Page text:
Three words to describe #ESA2020: Ecology, students and inspiration

Juniper Kiss reports on the annual meeting of the Ecology Society of America.

Remember that awkward moment when you sit down next to a stranger or wait in the coffee line and try to start a conversation? The Ecological Society of America has recreated the same awkward moments by many randomised breakout sessions during the virtual 105th Annual General Meeting (AGM) on August 3-6.

The conference, titled “Harnessing the Ecological Data Revolution”, drew more than 3,600 virtual attendees to present and listen to 1,700 talks and over 100 live events. Over 20% of the participants were non-US based and all conference materials will be available for three months. The AGM was supposed to be in Salt Lake City, Utah on 2-7 August and next year’s AGM is expected to be in Long Beach, California on August 1-6, 2021.

Salt Lake City. Source: Canva

There were two large plant-related conferences the week before the ESA meeting, Plant Biology 2020 and Botany 2020 (read about it here). The ESA registration fees ($60-260) were generally $10 more than the Botany 2020 fees but $100 less compared to Plant Biology 2020. As a comparison, I attended the Global Landscapes Forum (GLF) Bonn Digital Conference 2020 in July which had 5,000 participants and all sessions were streamed on Youtube for free. The cost of full access to the online program (including cooking shows!), app and online chats was $10. Over 3 days #GLFBonn2020 reached 50 million users while #ESA2020 reached 13.5 million over 2 days. Both online events show the potential of reaching people around the globe virtually. 

Whilst all the plenary talks and presentations were pre-recorded, there were live events throughout the whole day, which made the conference very engaging. In my time zone (BST), the conference began at 4 pm (11 am EDT) which allowed me to watch presentations and decide which live Q&A sessions over Zoom I should attend.

The conference was opened by Lucas Joppa, Chief Environmental Officer at Microsoft, who gave a thrilling presentation about “Scaling Ecological insight”, introducing the AI for Earth project, which was followed by a live Q&A session. It was an inspirational kick off but “where’s technology, there are glitches”. Unfortunately, the conference website was overwhelmed during the first day and the links and presentations took 5-20 minutes to load. Whilst the tweets were flooding in about the glitches, I felt for the organisers and website managers. Luckily, the following day, the website seemed to have been fixed. Captions were available for pre-recorded presentations and all sessions over Zoom. The daily emails were very helpful, helping attendees navigate through all the links and tips for any other technological glitches.  

There were Q&A sessions, (30 mins), discussion panels (60 mins) throughout the day and a networking hour in the evening. There were workshops, inspire sessions, specials sessions (e.g. open discussions) and posters and other sessions types. All live events were recorded and will be available for three months after the conference. I really enjoyed the great variety of topics; you could learn about from mammals, insects, plants, microbes to genes, chemistry. As data was at the center of the conference, many sessions and talks focused around utilising the NEON, LTER, GEO BON, National Phenology Network and GFBI databases. Whilst there were ‘sciency’ sessions, there was a lot of focus on collaborating with indegenous communities, inclusivity, education (e.g. 4DEE Framework), public engagement, and students.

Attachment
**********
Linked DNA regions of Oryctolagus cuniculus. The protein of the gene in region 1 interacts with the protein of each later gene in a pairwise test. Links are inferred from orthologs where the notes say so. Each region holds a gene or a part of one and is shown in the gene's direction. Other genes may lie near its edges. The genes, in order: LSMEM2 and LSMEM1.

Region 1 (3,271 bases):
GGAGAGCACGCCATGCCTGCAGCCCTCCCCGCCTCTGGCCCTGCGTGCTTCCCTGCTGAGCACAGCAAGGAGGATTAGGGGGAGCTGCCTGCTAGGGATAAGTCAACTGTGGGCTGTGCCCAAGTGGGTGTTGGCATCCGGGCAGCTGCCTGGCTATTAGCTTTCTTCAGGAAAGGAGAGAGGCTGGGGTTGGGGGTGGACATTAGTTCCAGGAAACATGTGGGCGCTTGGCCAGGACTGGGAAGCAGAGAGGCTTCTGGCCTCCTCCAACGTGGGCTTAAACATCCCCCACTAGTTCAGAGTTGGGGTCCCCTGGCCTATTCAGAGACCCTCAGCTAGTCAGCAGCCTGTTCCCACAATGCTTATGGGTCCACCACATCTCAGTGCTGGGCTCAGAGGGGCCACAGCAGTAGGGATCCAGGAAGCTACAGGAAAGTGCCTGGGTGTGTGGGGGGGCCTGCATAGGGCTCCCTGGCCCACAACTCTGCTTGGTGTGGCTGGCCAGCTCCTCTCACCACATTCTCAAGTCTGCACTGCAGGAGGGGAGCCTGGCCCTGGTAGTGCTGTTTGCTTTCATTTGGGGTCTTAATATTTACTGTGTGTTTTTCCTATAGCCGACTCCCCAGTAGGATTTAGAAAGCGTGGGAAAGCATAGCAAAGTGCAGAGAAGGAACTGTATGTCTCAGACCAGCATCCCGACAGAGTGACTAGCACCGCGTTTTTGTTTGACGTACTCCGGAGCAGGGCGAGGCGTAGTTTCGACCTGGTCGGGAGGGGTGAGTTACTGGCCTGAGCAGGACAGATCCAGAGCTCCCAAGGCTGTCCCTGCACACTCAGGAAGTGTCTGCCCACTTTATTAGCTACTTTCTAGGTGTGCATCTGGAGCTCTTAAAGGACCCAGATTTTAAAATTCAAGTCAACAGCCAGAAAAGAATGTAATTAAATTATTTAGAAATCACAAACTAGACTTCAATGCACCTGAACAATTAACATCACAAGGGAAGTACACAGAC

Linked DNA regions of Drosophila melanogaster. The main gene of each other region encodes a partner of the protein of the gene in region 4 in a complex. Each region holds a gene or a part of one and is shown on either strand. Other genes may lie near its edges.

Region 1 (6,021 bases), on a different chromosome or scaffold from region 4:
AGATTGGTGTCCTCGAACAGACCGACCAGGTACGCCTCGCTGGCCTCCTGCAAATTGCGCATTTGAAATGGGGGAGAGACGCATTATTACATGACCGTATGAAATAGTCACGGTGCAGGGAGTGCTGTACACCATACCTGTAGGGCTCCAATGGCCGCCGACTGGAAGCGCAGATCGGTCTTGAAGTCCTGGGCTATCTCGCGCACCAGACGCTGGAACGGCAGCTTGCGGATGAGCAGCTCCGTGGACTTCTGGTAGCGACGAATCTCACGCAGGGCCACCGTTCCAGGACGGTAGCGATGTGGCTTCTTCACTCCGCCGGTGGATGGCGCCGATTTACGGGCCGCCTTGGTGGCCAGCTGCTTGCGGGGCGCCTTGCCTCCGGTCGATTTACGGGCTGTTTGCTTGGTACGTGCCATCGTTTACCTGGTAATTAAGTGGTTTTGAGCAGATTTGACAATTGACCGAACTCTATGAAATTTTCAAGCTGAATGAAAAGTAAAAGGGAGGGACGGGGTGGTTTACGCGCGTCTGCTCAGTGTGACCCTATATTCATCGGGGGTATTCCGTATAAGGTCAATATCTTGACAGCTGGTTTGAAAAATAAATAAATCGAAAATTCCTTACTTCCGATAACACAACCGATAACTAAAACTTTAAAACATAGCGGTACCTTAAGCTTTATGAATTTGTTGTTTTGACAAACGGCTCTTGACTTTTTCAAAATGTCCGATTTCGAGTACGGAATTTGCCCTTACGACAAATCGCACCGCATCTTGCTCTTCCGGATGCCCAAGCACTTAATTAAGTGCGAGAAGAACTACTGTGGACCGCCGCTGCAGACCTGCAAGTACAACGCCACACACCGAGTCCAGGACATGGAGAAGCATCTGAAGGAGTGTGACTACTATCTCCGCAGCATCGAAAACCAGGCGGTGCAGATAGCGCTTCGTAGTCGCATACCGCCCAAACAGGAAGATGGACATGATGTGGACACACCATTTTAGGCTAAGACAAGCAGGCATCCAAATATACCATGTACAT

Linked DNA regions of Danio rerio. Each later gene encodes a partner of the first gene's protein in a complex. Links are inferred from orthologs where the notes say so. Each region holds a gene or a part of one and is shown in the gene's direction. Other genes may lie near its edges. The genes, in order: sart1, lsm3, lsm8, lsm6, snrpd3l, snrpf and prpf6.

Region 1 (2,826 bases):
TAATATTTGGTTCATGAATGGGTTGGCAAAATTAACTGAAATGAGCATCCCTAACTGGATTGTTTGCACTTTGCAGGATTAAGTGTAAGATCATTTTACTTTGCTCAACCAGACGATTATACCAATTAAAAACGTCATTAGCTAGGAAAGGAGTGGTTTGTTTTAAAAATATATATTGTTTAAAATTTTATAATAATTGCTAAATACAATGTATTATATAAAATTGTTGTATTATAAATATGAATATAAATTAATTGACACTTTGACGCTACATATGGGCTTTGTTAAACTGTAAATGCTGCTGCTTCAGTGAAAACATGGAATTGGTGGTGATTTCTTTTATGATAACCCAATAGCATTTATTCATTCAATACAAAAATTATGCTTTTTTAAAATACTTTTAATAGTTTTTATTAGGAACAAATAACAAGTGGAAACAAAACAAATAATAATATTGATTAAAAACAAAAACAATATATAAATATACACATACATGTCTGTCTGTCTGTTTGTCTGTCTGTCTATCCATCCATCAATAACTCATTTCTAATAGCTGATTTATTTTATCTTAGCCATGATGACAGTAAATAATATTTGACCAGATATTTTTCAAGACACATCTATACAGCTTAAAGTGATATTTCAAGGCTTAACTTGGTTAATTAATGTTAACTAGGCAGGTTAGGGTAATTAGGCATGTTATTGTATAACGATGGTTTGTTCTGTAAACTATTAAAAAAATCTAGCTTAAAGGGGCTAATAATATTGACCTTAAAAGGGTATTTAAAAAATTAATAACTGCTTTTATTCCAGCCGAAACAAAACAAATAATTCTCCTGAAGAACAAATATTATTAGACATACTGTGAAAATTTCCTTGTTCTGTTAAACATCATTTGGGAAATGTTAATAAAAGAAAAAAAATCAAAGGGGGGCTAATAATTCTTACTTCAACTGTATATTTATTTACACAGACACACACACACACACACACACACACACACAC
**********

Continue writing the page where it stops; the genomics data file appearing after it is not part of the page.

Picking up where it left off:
As a PhD student, I really appreciated the daily career exploration sessions in the afternoons which were followed by an hour-long networking session with the speakers. These events attracted 150-220 participants. There were speakers with backgrounds in ecological consulting, public policy, working at NGOs, local government, industry or in science journalism. All the speakers were transparent about their jobs and as they were overwhelmed with questions, they were answering questions live and through the chat box simultaneously.

Ecology students and Early Career Researchers discussed the job market and career paths throughout ESA 2020. Source: Canva

Students eagerly switched on their cameras, asked useful – and sometimes tough – questions and talked about their own experiences. I cannot imagine getting so many questions answered and resources shared in an hour long session at an in-person conference. Speakers were also kind enough to stay longer than the scheduled sessions and just chat with students. Perhaps the informal setting – sitting in sweatpants at home – gives a lot more confidence for students and ECRs to engage with professors and directors.

Networking hours and mixers were definitely the highlights of the conference. The format of these events greatly varied. One time there were 80 people in groups of fours, discussing why they like microbes and what they are working with on GoogleDocs. There were two times when I talked to random scientists one-on-one in breakout rooms over Zoom and sometimes everyone just switched on their cameras and just had an open discussion. During the lockdown, I began to appreciate more and more hearing children in the background, seeing the bookshelf or garden of another person and feeling relatable. 

Perhaps one of the main weak points of the ESA conference – or any virtual conference – is the lack of feedback on posters and contributed talks. ESA encouraged giving a shoutout to presentations by students or early career researchers (ECRs) by using #ESAWatchParty2020. The number of comments and feedback started to grow over the conference but there are still many posters and videos which did not get any reactions. A simple feature such as showing the number of page views or adding a “Like” button could have reassured presenters that their work has not disappeared in the void during the meeting.